The National Centre Presents Paula Briggs- Torn: Grief in the making

The National Centre Presents
Torn: Grief in the Making
1 Feb - 2 March 2014

Each year The NCCD invites designers and makers, as individuals or groups, based in the East Midlands to apply for The National Centre Presents. If selected for this opportunity the artist or group benefit from a month long exhibition within the NCCD Roof Gallery curated in collaboration with the NCCD Exhibitions Officer. Along with this comes marketing and professional development for the selected applicant.

Torn: Grief in the Making by Paula Briggs explores grief in the modern age and by doing so seeks to celebrate life. Emotion and human reaction fascinate Briggs. She sees mourning and grief as a natural and necessary part of life which we should face rather than hide from.

In a major departure from her more commercial work, Briggs has created brand new work for this show which explores craft and hand-making as a therapeutic part of the grieving process, concentrating on the

Anglo Saxon custom of creating burial pots. Transformed into a dark, atmospheric space, the Roof Gallery will become a place for visitors to contemplate both the artwork and their own emotions.




Black Sheep: 
The Darker Side of Felt
8 March - 11 May 2014

Felt is the most ancient constructed textile in the world and in its long and fascinating history it has been used for everything from military armour to housing, from cosy winter garments to conceptual art. This exhibition is an exploration of the edgier side of this extraordinary, versatile and often overlooked material, looking at artists who create sometimes disturbing and bizarre oddities and technically brilliant objects.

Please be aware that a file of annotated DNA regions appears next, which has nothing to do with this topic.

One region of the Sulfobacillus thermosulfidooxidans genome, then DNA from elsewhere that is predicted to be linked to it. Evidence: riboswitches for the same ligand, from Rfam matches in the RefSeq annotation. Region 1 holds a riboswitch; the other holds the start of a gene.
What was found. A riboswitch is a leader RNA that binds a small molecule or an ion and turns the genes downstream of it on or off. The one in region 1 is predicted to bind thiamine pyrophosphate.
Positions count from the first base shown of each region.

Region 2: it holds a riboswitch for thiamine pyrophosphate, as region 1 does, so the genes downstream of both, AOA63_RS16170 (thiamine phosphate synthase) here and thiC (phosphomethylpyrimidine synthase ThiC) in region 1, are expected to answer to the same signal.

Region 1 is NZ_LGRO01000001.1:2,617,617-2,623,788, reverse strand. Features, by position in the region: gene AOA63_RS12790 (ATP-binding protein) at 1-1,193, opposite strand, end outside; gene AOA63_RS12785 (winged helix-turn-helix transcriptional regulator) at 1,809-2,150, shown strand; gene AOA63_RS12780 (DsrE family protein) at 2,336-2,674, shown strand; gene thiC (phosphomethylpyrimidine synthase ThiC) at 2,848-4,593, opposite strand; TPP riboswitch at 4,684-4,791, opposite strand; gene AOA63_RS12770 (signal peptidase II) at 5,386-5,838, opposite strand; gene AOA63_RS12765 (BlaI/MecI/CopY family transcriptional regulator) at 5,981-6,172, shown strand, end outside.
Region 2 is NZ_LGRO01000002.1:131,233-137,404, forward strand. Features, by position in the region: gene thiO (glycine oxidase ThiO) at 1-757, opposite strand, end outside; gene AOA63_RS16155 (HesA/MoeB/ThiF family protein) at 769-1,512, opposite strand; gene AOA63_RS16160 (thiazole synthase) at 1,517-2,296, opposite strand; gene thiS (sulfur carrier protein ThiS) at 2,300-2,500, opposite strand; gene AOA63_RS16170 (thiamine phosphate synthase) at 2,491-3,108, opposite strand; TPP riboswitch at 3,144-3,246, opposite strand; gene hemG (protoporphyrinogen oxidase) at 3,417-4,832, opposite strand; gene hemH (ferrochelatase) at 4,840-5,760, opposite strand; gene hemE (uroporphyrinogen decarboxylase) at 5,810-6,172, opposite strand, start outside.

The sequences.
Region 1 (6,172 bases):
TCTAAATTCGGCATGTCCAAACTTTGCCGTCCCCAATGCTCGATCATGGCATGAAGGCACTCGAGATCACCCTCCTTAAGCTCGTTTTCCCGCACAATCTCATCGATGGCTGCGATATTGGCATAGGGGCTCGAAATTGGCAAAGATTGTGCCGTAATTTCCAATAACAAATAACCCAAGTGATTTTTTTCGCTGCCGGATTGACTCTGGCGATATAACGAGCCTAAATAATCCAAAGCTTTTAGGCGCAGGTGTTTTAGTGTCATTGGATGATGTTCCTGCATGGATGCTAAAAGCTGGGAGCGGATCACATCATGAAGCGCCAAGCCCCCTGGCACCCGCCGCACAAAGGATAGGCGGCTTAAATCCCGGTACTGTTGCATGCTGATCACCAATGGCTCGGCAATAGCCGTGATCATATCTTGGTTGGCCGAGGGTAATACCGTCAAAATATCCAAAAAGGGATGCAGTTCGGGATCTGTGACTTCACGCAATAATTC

Exhibition Curator Laura Mabbutt says:
‘This exhibition's aim is to go some way to giving this unique and versatile medium the accolade that it deserves as well as highlighting the many contemporary applications of this ancient material beyond its stereotypical ‘fuzzy felt' reputation.'

Whilst in essence, the act of turning raw fleece into a matted sheet of felt can be simple enough for a small child to learn, this exhibition will present some exciting and sometimes surprising processes used by contemporary masters of the craft in producing innovative, technically brilliant and inspiring work. The exhibition includes a strong element of 3D work, moving away from the idea of textiles as a sheet material and highlighting the seamless construction that is achievable with felt.

Among the fabulous artwork on show will be teddy bear skulls and mutated organic forms by Stephanie Metz, seamless showstopping garments by Horst Couture, zoomorphic headwear by Barbara Keal and textured sculptures by Marjolein Dallinga.

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